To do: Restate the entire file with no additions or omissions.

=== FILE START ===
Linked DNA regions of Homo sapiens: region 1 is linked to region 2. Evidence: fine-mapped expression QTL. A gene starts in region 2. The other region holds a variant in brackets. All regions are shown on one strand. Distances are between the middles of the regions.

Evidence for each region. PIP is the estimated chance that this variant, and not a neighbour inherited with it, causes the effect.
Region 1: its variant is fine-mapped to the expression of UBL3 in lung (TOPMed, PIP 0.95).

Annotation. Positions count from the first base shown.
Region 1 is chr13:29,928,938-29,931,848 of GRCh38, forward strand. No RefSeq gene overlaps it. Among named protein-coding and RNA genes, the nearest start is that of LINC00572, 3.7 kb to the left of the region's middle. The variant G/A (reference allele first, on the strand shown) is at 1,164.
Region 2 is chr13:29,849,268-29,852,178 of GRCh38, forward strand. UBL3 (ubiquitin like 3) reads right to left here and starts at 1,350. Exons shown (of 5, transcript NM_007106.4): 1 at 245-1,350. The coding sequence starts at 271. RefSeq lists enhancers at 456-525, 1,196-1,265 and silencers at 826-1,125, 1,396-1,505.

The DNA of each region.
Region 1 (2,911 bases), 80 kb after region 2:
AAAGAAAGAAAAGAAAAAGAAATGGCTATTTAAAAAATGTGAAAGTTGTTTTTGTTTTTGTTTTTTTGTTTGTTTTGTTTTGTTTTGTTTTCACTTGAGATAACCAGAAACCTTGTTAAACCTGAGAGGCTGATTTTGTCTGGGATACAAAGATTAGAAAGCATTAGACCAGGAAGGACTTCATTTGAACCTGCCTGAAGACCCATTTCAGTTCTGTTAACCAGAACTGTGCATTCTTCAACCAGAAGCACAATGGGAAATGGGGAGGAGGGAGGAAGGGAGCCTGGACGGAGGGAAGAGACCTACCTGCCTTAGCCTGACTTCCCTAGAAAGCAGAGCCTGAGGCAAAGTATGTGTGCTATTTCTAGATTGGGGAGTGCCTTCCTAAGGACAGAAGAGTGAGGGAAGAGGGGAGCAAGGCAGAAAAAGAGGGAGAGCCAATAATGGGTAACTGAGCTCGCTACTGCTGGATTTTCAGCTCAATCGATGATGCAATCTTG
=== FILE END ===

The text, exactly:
Linked DNA regions of Homo sapiens: region 1 is linked to region 2. Evidence: fine-mapped expression QTL. A gene starts in region 2. The other region holds a variant in brackets. All regions are shown on one strand. Distances are between the middles of the regions.

Evidence for each region. PIP is the estimated chance that this variant, and not a neighbour inherited with it, causes the effect.
Region 1: its variant is fine-mapped to the expression of UBL3 in lung (TOPMed, PIP 0.95).

Annotation. Positions count from the first base shown.
Region 1 is chr13:29,928,938-29,931,848 of GRCh38, forward strand. No RefSeq gene overlaps it. Among named protein-coding and RNA genes, the nearest start is that of LINC00572, 3.7 kb to the left of the region's middle. The variant G/A (reference allele first, on the strand shown) is at 1,164.
Region 2 is chr13:29,849,268-29,852,178 of GRCh38, forward strand. UBL3 (ubiquitin like 3) reads right to left here and starts at 1,350. Exons shown (of 5, transcript NM_007106.4): 1 at 245-1,350. The coding sequence starts at 271. RefSeq lists enhancers at 456-525, 1,196-1,265 and silencers at 826-1,125, 1,396-1,505.

The DNA of each region.
Region 1 (2,911 bases), 80 kb after region 2:
AAAGAAAGAAAAGAAAAAGAAATGGCTATTTAAAAAATGTGAAAGTTGTTTTTGTTTTTGTTTTTTTGTTTGTTTTGTTTTGTTTTGTTTTCACTTGAGATAACCAGAAACCTTGTTAAACCTGAGAGGCTGATTTTGTCTGGGATACAAAGATTAGAAAGCATTAGACCAGGAAGGACTTCATTTGAACCTGCCTGAAGACCCATTTCAGTTCTGTTAACCAGAACTGTGCATTCTTCAACCAGAAGCACAATGGGAAATGGGGAGGAGGGAGGAAGGGAGCCTGGACGGAGGGAAGAGACCTACCTGCCTTAGCCTGACTTCCCTAGAAAGCAGAGCCTGAGGCAAAGTATGTGTGCTATTTCTAGATTGGGGAGTGCCTTCCTAAGGACAGAAGAGTGAGGGAAGAGGGGAGCAAGGCAGAAAAAGAGGGAGAGCCAATAATGGGTAACTGAGCTCGCTACTGCTGGATTTTCAGCTCAATCGATGATGCAATCTTG